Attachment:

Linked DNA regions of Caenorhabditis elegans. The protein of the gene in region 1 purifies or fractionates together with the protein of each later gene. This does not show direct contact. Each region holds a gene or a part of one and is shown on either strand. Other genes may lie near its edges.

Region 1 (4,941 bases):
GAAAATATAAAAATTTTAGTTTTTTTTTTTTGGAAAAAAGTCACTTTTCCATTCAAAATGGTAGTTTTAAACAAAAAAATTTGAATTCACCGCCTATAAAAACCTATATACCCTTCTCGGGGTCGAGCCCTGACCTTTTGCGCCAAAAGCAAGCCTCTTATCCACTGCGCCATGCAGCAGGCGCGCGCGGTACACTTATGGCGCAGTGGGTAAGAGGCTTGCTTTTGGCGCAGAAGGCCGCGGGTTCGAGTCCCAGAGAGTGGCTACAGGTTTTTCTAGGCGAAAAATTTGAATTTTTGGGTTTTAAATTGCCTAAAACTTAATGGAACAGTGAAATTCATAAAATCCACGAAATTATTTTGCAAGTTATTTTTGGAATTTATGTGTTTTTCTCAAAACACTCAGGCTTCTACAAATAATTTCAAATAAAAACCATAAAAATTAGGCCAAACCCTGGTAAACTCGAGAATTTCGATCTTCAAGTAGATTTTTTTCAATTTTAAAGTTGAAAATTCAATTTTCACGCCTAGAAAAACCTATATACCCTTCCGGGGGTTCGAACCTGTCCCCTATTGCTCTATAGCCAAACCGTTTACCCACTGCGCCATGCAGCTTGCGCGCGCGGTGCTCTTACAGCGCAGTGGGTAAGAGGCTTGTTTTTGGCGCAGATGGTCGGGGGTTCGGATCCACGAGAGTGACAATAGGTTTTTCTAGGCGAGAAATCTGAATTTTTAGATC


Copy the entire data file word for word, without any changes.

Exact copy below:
Linked DNA regions of Caenorhabditis elegans. The protein of the gene in region 1 purifies or fractionates together with the protein of each later gene. This does not show direct contact. Each region holds a gene or a part of one and is shown on either strand. Other genes may lie near its edges.

Region 1 (4,941 bases):
GAAAATATAAAAATTTTAGTTTTTTTTTTTTGGAAAAAAGTCACTTTTCCATTCAAAATGGTAGTTTTAAACAAAAAAATTTGAATTCACCGCCTATAAAAACCTATATACCCTTCTCGGGGTCGAGCCCTGACCTTTTGCGCCAAAAGCAAGCCTCTTATCCACTGCGCCATGCAGCAGGCGCGCGCGGTACACTTATGGCGCAGTGGGTAAGAGGCTTGCTTTTGGCGCAGAAGGCCGCGGGTTCGAGTCCCAGAGAGTGGCTACAGGTTTTTCTAGGCGAAAAATTTGAATTTTTGGGTTTTAAATTGCCTAAAACTTAATGGAACAGTGAAATTCATAAAATCCACGAAATTATTTTGCAAGTTATTTTTGGAATTTATGTGTTTTTCTCAAAACACTCAGGCTTCTACAAATAATTTCAAATAAAAACCATAAAAATTAGGCCAAACCCTGGTAAACTCGAGAATTTCGATCTTCAAGTAGATTTTTTTCAATTTTAAAGTTGAAAATTCAATTTTCACGCCTAGAAAAACCTATATACCCTTCCGGGGGTTCGAACCTGTCCCCTATTGCTCTATAGCCAAACCGTTTACCCACTGCGCCATGCAGCTTGCGCGCGCGGTGCTCTTACAGCGCAGTGGGTAAGAGGCTTGTTTTTGGCGCAGATGGTCGGGGGTTCGGATCCACGAGAGTGACAATAGGTTTTTCTAGGCGAGAAATCTGAATTTTTAGATC